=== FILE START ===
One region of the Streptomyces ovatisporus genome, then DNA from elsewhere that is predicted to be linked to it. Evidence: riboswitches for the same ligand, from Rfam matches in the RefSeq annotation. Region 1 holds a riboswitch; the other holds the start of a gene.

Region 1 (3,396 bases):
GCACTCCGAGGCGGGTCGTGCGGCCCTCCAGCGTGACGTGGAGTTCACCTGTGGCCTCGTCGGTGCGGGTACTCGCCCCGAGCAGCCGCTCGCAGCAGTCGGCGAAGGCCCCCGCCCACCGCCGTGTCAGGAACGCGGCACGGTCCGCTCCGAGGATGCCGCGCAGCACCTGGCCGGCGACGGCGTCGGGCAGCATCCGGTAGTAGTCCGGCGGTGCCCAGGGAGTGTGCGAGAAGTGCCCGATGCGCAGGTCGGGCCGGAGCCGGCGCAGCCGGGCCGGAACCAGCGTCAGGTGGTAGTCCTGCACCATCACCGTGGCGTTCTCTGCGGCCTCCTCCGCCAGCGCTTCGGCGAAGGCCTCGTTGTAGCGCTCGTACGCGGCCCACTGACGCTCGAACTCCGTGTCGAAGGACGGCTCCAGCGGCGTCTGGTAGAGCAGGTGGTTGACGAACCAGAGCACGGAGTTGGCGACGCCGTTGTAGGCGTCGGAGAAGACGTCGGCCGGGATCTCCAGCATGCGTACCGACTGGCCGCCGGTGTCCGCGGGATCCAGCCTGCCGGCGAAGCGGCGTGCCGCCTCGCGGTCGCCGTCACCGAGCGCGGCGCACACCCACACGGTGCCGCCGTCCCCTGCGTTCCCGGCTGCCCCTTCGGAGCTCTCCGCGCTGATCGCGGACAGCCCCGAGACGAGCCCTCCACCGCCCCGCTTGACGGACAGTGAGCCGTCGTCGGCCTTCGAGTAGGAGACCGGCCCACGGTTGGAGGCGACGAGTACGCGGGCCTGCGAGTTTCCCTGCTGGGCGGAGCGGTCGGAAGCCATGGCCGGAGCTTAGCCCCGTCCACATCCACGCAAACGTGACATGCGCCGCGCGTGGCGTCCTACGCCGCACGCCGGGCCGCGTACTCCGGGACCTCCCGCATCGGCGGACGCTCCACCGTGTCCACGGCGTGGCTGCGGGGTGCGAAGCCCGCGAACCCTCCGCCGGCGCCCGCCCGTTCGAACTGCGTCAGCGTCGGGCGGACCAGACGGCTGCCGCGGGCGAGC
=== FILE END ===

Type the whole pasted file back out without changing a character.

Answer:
One region of the Streptomyces ovatisporus genome, then DNA from elsewhere that is predicted to be linked to it. Evidence: riboswitches for the same ligand, from Rfam matches in the RefSeq annotation. Region 1 holds a riboswitch; the other holds the start of a gene.

Region 1 (3,396 bases):
GCACTCCGAGGCGGGTCGTGCGGCCCTCCAGCGTGACGTGGAGTTCACCTGTGGCCTCGTCGGTGCGGGTACTCGCCCCGAGCAGCCGCTCGCAGCAGTCGGCGAAGGCCCCCGCCCACCGCCGTGTCAGGAACGCGGCACGGTCCGCTCCGAGGATGCCGCGCAGCACCTGGCCGGCGACGGCGTCGGGCAGCATCCGGTAGTAGTCCGGCGGTGCCCAGGGAGTGTGCGAGAAGTGCCCGATGCGCAGGTCGGGCCGGAGCCGGCGCAGCCGGGCCGGAACCAGCGTCAGGTGGTAGTCCTGCACCATCACCGTGGCGTTCTCTGCGGCCTCCTCCGCCAGCGCTTCGGCGAAGGCCTCGTTGTAGCGCTCGTACGCGGCCCACTGACGCTCGAACTCCGTGTCGAAGGACGGCTCCAGCGGCGTCTGGTAGAGCAGGTGGTTGACGAACCAGAGCACGGAGTTGGCGACGCCGTTGTAGGCGTCGGAGAAGACGTCGGCCGGGATCTCCAGCATGCGTACCGACTGGCCGCCGGTGTCCGCGGGATCCAGCCTGCCGGCGAAGCGGCGTGCCGCCTCGCGGTCGCCGTCACCGAGCGCGGCGCACACCCACACGGTGCCGCCGTCCCCTGCGTTCCCGGCTGCCCCTTCGGAGCTCTCCGCGCTGATCGCGGACAGCCCCGAGACGAGCCCTCCACCGCCCCGCTTGACGGACAGTGAGCCGTCGTCGGCCTTCGAGTAGGAGACCGGCCCACGGTTGGAGGCGACGAGTACGCGGGCCTGCGAGTTTCCCTGCTGGGCGGAGCGGTCGGAAGCCATGGCCGGAGCTTAGCCCCGTCCACATCCACGCAAACGTGACATGCGCCGCGCGTGGCGTCCTACGCCGCACGCCGGGCCGCGTACTCCGGGACCTCCCGCATCGGCGGACGCTCCACCGTGTCCACGGCGTGGCTGCGGGGTGCGAAGCCCGCGAACCCTCCGCCGGCGCCCGCCCGTTCGAACTGCGTCAGCGTCGGGCGGACCAGACGGCTGCCGCGGGCGAGC